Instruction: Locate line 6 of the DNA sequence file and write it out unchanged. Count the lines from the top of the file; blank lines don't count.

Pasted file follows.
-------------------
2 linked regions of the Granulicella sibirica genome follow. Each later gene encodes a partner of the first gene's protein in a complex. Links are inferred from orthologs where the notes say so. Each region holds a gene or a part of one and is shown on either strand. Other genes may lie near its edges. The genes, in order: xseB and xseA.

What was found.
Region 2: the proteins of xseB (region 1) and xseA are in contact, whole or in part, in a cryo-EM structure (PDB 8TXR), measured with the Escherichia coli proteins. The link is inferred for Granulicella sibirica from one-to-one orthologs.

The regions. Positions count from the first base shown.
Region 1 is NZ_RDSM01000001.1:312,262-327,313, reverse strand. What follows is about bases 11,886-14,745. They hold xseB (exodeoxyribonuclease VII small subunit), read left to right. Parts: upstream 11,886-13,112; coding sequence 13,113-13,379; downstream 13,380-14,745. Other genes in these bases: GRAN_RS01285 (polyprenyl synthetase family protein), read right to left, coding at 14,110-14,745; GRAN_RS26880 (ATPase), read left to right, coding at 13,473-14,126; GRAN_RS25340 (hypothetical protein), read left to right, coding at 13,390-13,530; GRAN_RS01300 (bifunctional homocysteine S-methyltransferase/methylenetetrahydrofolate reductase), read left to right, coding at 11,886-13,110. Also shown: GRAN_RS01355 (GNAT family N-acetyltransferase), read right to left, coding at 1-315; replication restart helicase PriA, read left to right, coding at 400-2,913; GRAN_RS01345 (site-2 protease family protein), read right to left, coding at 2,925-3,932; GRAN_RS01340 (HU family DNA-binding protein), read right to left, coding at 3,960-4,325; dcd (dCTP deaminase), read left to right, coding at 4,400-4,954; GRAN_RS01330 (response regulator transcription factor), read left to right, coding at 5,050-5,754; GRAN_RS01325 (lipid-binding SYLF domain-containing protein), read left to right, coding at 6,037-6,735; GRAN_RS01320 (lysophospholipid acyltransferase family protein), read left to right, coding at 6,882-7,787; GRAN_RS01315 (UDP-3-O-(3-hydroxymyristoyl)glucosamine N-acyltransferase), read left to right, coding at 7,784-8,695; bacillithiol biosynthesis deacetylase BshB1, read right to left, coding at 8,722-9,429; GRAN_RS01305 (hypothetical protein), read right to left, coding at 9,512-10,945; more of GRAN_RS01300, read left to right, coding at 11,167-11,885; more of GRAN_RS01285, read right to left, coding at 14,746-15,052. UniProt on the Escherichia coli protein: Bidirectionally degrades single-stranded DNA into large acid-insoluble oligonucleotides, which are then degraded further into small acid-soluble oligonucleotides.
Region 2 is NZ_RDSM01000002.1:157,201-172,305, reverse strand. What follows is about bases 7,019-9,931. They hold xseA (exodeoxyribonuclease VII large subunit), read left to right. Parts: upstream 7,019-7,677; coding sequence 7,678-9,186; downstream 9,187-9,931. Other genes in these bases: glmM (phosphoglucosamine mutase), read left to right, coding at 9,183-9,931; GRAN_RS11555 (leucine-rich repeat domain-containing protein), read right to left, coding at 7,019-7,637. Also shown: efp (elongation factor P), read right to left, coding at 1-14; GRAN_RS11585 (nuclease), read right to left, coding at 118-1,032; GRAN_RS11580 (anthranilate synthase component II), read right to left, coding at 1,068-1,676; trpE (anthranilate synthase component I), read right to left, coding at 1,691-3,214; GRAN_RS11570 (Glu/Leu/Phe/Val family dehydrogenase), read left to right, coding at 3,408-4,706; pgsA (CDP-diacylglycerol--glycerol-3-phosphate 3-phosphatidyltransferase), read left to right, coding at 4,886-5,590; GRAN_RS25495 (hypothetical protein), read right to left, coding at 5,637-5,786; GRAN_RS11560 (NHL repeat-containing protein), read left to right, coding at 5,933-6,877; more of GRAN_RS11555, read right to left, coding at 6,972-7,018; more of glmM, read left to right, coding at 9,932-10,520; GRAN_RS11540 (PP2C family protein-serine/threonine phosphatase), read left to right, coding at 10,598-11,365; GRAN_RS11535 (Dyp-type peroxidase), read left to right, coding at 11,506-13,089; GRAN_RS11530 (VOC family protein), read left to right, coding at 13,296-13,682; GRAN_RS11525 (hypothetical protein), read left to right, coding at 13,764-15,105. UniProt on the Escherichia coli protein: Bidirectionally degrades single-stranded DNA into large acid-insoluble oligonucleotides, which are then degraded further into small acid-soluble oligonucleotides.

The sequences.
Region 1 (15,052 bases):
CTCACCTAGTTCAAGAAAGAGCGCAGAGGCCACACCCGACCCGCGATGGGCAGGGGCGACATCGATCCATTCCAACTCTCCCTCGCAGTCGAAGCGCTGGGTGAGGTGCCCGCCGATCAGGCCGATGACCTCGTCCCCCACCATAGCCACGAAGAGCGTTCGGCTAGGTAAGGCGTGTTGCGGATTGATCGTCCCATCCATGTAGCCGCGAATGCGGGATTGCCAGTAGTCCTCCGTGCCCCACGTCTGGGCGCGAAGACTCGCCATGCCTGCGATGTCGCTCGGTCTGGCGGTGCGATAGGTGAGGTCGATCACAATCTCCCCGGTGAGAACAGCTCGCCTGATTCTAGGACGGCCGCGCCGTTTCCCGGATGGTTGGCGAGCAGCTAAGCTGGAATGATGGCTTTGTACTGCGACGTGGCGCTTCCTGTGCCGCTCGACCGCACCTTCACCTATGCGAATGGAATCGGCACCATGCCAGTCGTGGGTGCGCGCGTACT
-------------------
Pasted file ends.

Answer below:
Region 2 is NZ_RDSM01000002.1:157,201-172,305, reverse strand. What follows is about bases 7,019-9,931. They hold xseA (exodeoxyribonuclease VII large subunit), read left to right. Parts: upstream 7,019-7,677; coding sequence 7,678-9,186; downstream 9,187-9,931. Other genes in these bases: glmM (phosphoglucosamine mutase), read left to right, coding at 9,183-9,931; GRAN_RS11555 (leucine-rich repeat domain-containing protein), read right to left, coding at 7,019-7,637. Also shown: efp (elongation factor P), read right to left, coding at 1-14; GRAN_RS11585 (nuclease), read right to left, coding at 118-1,032; GRAN_RS11580 (anthranilate synthase component II), read right to left, coding at 1,068-1,676; trpE (anthranilate synthase component I), read right to left, coding at 1,691-3,214; GRAN_RS11570 (Glu/Leu/Phe/Val family dehydrogenase), read left to right, coding at 3,408-4,706; pgsA (CDP-diacylglycerol--glycerol-3-phosphate 3-phosphatidyltransferase), read left to right, coding at 4,886-5,590; GRAN_RS25495 (hypothetical protein), read right to left, coding at 5,637-5,786; GRAN_RS11560 (NHL repeat-containing protein), read left to right, coding at 5,933-6,877; more of GRAN_RS11555, read right to left, coding at 6,972-7,018; more of glmM, read left to right, coding at 9,932-10,520; GRAN_RS11540 (PP2C family protein-serine/threonine phosphatase), read left to right, coding at 10,598-11,365; GRAN_RS11535 (Dyp-type peroxidase), read left to right, coding at 11,506-13,089; GRAN_RS11530 (VOC family protein), read left to right, coding at 13,296-13,682; GRAN_RS11525 (hypothetical protein), read left to right, coding at 13,764-15,105. UniProt on the Escherichia coli protein: Bidirectionally degrades single-stranded DNA into large acid-insoluble oligonucleotides, which are then degraded further into small acid-soluble oligonucleotides.